Safety of intensivist-led bedside decannulation of internal jugular bi-caval dual-lumen veno-venous extracorporeal membrane oxygenation cannulas and report of technique

Anaesthesiol Intensive Ther. 2016;48(4):211-214. doi: 10.5603/AIT.a2016.0040. Epub 2016 Sep 30.


Background: In the past decade, the rate and utilization of veno-venous extracorporeal membrane oxygenation (VV-ECMO) has increased dramatically. A single catheter technique has recently come into favour for providing VV-ECMO. Although it has been shown that intensivists can safely place these catheters, the safety of decannulation by intensivists has not been reported in the literature.

Objective: We describe a technique for safely decannulating the Avalon Elite VV-ECMO catheter at the bedside and assess the safety of this technique, as compared with the standard technique of decannulation in the operating room by a surgeon.

Methods: This was a retrospective cohort design conducted at a tertiary care cardiovascular intensive care unit at an academic medical centre. All patients who underwent VV-ECMO from 2009 to 2014 were included in the study except for those who had been decannulated for withdrawal of care. Complication rates from decannulation were compared between patients who were decannulated by surgeons in the operating room and those decannulated by intensivists in the intensive care unit (ICU).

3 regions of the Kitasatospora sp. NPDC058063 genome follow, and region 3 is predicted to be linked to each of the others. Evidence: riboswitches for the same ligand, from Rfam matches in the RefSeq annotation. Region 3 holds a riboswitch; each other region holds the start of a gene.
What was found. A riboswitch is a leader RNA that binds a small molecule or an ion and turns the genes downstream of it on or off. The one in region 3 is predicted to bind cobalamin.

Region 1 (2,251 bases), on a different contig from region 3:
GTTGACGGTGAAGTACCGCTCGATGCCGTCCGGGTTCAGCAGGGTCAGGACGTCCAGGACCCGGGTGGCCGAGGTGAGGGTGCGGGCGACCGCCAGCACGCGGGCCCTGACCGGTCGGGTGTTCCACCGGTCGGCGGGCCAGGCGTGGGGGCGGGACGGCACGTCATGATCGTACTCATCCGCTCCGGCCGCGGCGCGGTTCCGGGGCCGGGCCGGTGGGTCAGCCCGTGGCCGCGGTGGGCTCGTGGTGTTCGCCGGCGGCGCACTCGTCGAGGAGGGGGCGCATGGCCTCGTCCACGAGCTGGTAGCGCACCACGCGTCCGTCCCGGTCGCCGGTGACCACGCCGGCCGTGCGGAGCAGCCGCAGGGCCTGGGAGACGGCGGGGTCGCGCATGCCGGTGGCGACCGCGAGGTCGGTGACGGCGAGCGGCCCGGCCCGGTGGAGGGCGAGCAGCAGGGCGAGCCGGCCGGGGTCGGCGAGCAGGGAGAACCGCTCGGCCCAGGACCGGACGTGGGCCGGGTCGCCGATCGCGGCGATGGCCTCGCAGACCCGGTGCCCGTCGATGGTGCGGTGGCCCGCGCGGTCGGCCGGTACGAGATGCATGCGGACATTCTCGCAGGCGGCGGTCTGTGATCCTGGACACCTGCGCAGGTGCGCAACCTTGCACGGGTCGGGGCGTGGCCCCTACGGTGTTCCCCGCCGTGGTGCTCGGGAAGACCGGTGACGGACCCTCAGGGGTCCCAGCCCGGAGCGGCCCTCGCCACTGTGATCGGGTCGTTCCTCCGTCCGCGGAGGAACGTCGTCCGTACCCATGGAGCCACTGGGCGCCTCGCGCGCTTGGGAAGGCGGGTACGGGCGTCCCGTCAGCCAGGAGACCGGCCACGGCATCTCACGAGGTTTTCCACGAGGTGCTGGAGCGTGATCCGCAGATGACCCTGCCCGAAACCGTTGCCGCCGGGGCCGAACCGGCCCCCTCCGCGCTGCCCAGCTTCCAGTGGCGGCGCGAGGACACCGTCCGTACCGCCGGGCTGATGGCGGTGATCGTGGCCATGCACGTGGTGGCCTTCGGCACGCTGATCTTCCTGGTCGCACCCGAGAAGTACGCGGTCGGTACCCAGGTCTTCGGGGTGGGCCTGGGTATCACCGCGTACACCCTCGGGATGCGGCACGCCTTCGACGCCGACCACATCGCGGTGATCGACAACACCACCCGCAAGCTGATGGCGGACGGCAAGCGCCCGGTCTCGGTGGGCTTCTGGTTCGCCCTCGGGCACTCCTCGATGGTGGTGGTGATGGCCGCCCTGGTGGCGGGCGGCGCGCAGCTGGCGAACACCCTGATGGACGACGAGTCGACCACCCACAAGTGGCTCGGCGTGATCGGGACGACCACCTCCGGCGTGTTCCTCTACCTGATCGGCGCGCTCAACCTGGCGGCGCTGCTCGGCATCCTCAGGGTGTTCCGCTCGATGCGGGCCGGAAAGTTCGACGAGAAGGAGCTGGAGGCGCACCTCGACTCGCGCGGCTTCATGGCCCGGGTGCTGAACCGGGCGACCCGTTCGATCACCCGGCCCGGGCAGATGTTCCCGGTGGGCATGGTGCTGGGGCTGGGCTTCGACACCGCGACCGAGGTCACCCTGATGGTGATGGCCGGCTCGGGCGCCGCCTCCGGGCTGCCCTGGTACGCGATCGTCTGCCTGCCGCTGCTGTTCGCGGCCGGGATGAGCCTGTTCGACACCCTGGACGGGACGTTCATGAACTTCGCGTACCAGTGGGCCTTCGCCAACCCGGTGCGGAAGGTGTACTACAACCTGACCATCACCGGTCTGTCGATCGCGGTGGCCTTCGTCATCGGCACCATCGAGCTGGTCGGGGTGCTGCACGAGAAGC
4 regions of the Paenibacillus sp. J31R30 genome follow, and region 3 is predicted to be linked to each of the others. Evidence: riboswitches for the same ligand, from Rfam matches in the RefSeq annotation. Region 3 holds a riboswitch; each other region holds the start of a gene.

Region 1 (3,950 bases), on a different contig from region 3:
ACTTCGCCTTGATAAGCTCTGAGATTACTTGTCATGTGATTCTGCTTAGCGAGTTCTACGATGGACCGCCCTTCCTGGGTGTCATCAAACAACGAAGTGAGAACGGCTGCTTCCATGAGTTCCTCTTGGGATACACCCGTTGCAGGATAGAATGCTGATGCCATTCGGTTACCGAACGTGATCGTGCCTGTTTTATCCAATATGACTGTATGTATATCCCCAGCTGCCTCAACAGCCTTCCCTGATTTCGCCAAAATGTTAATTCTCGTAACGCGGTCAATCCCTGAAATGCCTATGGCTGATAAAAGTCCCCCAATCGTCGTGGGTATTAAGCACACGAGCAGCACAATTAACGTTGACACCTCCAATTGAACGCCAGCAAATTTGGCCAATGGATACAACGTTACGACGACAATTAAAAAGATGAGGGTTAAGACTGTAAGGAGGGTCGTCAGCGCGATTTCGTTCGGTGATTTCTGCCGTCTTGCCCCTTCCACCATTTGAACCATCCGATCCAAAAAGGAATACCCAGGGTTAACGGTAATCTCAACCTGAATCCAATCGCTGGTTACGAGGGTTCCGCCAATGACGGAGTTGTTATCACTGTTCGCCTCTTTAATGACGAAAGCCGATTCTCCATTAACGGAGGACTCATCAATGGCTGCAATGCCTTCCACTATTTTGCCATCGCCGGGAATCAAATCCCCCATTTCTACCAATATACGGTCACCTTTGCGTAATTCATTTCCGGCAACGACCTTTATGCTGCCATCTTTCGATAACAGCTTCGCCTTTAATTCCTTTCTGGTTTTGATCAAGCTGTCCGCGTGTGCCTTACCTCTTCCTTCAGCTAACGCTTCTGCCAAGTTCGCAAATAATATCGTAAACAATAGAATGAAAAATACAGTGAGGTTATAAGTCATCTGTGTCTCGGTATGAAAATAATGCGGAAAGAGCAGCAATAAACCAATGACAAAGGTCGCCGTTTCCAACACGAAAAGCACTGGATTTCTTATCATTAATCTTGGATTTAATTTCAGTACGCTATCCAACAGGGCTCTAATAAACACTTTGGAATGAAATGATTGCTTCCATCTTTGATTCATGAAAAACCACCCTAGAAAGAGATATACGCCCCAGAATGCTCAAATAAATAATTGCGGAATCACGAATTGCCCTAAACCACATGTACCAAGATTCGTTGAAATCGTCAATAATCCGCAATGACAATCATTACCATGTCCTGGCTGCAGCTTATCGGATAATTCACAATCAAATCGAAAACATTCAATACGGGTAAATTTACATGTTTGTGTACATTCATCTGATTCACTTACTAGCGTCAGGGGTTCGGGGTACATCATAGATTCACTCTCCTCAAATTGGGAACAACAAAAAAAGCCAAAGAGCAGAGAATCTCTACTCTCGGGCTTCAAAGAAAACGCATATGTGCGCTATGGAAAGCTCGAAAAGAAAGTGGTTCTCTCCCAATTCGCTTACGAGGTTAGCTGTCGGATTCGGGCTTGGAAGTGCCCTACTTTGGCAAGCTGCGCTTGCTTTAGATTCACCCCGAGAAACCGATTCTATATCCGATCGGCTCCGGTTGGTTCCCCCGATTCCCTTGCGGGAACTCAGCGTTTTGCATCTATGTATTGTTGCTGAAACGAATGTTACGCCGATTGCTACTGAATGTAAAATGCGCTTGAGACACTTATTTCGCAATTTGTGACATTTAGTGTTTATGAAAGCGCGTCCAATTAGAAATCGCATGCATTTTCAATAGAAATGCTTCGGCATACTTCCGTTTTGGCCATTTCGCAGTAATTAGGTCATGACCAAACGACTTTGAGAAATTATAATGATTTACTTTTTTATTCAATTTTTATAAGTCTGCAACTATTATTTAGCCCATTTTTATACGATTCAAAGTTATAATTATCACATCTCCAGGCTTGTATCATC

Results: Twenty-eight patients were included in this study, of whom twenty-three patients (82%) were decannulated by intensivists, board certified in Critical Care Medicine through the American Board of Anesthesiology, while five (18%) the patients were decannulated by a surgeon. There was no significant difference in the complications rates between the surgeons (0) and intensivists (1) (P = 1.00). There were no major complications requiring operative intervention associated with decannulation identified in this study.

Conclusions: It is safe for intensivists to decannulate the Avalon Elite VV-ECMO cannula in the ICU using our purse-string suture technique. Performing these decannulations at the bedside compared to operating room may have positive clinical ramifications that include improved patient safety, timely patient care and reduced operating room costs.

Keywords: ECMO; decannulation; extracorporeal membrane oxygenation; intensive care unit; safety.

MeSH terms

  • Adult
  • Catheterization, Central Venous / methods*
  • Catheters
  • Cohort Studies
  • Critical Care
  • Device Removal / methods*
  • Extracorporeal Membrane Oxygenation / adverse effects*
  • Extracorporeal Membrane Oxygenation / methods*
  • Female
  • Humans
  • Intensive Care Units
  • Jugular Veins*
  • Male
  • Middle Aged
  • Patient Safety
  • Physicians
  • Retrospective Studies
  • Surgeons
  • Sutures